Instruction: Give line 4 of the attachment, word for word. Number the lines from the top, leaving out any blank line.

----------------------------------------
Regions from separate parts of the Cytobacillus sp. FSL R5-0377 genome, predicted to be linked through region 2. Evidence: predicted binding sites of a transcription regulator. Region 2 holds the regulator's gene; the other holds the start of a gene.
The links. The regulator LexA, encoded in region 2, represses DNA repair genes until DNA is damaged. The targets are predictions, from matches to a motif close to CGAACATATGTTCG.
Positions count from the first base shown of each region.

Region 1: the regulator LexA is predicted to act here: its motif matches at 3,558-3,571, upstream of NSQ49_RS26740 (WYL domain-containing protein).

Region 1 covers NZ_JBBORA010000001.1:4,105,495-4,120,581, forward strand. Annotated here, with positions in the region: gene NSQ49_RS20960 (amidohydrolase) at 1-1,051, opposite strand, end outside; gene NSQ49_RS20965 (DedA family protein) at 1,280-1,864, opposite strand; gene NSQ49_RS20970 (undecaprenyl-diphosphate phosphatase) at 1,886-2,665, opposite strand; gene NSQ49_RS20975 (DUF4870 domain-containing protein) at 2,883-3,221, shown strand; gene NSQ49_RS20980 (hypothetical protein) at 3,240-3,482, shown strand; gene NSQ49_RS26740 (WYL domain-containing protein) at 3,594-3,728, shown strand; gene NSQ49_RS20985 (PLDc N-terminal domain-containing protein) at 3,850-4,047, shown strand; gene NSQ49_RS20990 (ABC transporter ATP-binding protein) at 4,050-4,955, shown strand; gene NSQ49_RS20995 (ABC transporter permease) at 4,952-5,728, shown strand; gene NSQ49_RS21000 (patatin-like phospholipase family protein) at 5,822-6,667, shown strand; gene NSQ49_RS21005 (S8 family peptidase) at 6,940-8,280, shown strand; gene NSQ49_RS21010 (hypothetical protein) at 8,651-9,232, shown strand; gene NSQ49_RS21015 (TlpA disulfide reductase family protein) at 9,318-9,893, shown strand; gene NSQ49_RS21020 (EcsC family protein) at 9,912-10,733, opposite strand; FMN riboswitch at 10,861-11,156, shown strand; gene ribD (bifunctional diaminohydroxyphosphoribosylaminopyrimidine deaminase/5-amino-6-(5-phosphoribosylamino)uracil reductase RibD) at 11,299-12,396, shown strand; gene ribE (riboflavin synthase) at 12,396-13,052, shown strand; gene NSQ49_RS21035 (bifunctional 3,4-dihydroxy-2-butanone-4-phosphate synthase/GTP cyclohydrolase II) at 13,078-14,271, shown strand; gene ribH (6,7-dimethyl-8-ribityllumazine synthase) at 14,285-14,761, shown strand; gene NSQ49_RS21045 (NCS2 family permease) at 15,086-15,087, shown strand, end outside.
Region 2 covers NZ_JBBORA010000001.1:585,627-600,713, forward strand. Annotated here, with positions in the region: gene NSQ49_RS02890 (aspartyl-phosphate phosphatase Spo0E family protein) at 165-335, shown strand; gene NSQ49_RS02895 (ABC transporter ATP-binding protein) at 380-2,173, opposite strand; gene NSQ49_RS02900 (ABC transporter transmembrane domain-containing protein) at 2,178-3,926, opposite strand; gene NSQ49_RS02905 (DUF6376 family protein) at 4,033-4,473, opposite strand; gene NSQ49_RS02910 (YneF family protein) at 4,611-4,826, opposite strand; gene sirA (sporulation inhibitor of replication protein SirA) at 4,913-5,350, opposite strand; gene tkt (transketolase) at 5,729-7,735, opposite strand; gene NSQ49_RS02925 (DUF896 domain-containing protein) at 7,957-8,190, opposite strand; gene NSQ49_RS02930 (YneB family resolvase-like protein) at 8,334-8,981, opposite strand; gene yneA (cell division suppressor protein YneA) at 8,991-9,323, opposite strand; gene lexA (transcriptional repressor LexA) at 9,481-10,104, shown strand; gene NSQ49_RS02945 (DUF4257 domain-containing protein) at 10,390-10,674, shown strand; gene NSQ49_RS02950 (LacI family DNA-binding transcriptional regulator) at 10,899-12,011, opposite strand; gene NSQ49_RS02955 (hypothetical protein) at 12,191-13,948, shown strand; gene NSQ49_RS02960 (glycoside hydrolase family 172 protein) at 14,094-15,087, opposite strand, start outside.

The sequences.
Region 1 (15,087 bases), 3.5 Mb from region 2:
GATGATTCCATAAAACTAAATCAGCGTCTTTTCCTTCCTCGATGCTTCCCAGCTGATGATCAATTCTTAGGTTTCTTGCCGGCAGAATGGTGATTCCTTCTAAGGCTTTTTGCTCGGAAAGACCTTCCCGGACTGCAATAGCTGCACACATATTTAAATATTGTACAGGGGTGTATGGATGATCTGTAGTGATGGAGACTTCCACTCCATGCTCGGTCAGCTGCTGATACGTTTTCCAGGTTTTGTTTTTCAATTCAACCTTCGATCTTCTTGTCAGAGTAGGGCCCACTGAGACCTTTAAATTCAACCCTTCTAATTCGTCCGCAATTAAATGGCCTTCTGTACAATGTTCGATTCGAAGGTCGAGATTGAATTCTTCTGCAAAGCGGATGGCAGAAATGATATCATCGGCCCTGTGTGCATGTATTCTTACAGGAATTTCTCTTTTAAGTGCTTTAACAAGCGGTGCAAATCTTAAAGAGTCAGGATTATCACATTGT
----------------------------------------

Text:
Region 1: the regulator LexA is predicted to act here: its motif matches at 3,558-3,571, upstream of NSQ49_RS26740 (WYL domain-containing protein).